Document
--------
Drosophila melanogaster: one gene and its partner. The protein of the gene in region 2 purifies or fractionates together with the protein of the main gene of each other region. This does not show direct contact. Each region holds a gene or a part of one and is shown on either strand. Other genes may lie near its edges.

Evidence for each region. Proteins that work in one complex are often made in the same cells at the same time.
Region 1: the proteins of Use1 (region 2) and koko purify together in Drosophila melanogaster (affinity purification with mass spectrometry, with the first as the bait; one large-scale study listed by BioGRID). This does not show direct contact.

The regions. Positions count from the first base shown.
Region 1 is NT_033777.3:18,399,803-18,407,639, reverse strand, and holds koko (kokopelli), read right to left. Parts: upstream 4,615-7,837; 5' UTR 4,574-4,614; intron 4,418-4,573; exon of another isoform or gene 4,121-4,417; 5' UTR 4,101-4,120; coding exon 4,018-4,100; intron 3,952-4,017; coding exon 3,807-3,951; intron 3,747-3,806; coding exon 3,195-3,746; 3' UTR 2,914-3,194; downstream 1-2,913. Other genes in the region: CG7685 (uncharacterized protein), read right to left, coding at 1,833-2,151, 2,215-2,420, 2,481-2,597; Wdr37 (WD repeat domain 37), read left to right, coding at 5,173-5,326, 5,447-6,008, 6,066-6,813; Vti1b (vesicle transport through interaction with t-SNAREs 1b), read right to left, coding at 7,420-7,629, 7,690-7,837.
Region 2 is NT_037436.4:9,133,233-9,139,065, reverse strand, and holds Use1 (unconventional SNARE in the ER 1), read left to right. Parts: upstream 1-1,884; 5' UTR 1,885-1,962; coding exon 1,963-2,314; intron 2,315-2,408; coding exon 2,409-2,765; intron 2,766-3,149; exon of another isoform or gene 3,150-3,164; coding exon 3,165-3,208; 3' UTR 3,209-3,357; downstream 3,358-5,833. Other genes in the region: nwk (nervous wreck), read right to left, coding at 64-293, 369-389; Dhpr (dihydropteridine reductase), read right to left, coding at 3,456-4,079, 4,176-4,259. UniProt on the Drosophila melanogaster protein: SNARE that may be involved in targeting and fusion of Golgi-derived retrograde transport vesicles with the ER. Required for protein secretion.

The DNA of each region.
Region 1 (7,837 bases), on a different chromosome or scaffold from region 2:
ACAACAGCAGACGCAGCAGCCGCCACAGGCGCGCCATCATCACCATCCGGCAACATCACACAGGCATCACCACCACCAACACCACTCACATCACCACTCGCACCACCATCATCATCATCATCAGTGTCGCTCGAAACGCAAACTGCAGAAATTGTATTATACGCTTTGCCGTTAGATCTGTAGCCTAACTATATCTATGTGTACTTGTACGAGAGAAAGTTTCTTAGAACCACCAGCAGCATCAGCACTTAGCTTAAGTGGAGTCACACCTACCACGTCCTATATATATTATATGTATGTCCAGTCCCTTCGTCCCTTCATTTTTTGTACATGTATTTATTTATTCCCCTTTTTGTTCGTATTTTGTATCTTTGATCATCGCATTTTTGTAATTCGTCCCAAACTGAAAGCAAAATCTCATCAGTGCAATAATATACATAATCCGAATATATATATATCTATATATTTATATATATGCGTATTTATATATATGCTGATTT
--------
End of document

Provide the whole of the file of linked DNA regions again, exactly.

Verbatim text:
Drosophila melanogaster: one gene and its partner. The protein of the gene in region 2 purifies or fractionates together with the protein of the main gene of each other region. This does not show direct contact. Each region holds a gene or a part of one and is shown on either strand. Other genes may lie near its edges.

Evidence for each region. Proteins that work in one complex are often made in the same cells at the same time.
Region 1: the proteins of Use1 (region 2) and koko purify together in Drosophila melanogaster (affinity purification with mass spectrometry, with the first as the bait; one large-scale study listed by BioGRID). This does not show direct contact.

The regions. Positions count from the first base shown.
Region 1 is NT_033777.3:18,399,803-18,407,639, reverse strand, and holds koko (kokopelli), read right to left. Parts: upstream 4,615-7,837; 5' UTR 4,574-4,614; intron 4,418-4,573; exon of another isoform or gene 4,121-4,417; 5' UTR 4,101-4,120; coding exon 4,018-4,100; intron 3,952-4,017; coding exon 3,807-3,951; intron 3,747-3,806; coding exon 3,195-3,746; 3' UTR 2,914-3,194; downstream 1-2,913. Other genes in the region: CG7685 (uncharacterized protein), read right to left, coding at 1,833-2,151, 2,215-2,420, 2,481-2,597; Wdr37 (WD repeat domain 37), read left to right, coding at 5,173-5,326, 5,447-6,008, 6,066-6,813; Vti1b (vesicle transport through interaction with t-SNAREs 1b), read right to left, coding at 7,420-7,629, 7,690-7,837.
Region 2 is NT_037436.4:9,133,233-9,139,065, reverse strand, and holds Use1 (unconventional SNARE in the ER 1), read left to right. Parts: upstream 1-1,884; 5' UTR 1,885-1,962; coding exon 1,963-2,314; intron 2,315-2,408; coding exon 2,409-2,765; intron 2,766-3,149; exon of another isoform or gene 3,150-3,164; coding exon 3,165-3,208; 3' UTR 3,209-3,357; downstream 3,358-5,833. Other genes in the region: nwk (nervous wreck), read right to left, coding at 64-293, 369-389; Dhpr (dihydropteridine reductase), read right to left, coding at 3,456-4,079, 4,176-4,259. UniProt on the Drosophila melanogaster protein: SNARE that may be involved in targeting and fusion of Golgi-derived retrograde transport vesicles with the ER. Required for protein secretion.

The DNA of each region.
Region 1 (7,837 bases), on a different chromosome or scaffold from region 2:
ACAACAGCAGACGCAGCAGCCGCCACAGGCGCGCCATCATCACCATCCGGCAACATCACACAGGCATCACCACCACCAACACCACTCACATCACCACTCGCACCACCATCATCATCATCATCAGTGTCGCTCGAAACGCAAACTGCAGAAATTGTATTATACGCTTTGCCGTTAGATCTGTAGCCTAACTATATCTATGTGTACTTGTACGAGAGAAAGTTTCTTAGAACCACCAGCAGCATCAGCACTTAGCTTAAGTGGAGTCACACCTACCACGTCCTATATATATTATATGTATGTCCAGTCCCTTCGTCCCTTCATTTTTTGTACATGTATTTATTTATTCCCCTTTTTGTTCGTATTTTGTATCTTTGATCATCGCATTTTTGTAATTCGTCCCAAACTGAAAGCAAAATCTCATCAGTGCAATAATATACATAATCCGAATATATATATATCTATATATTTATATATATGCGTATTTATATATATGCTGATTT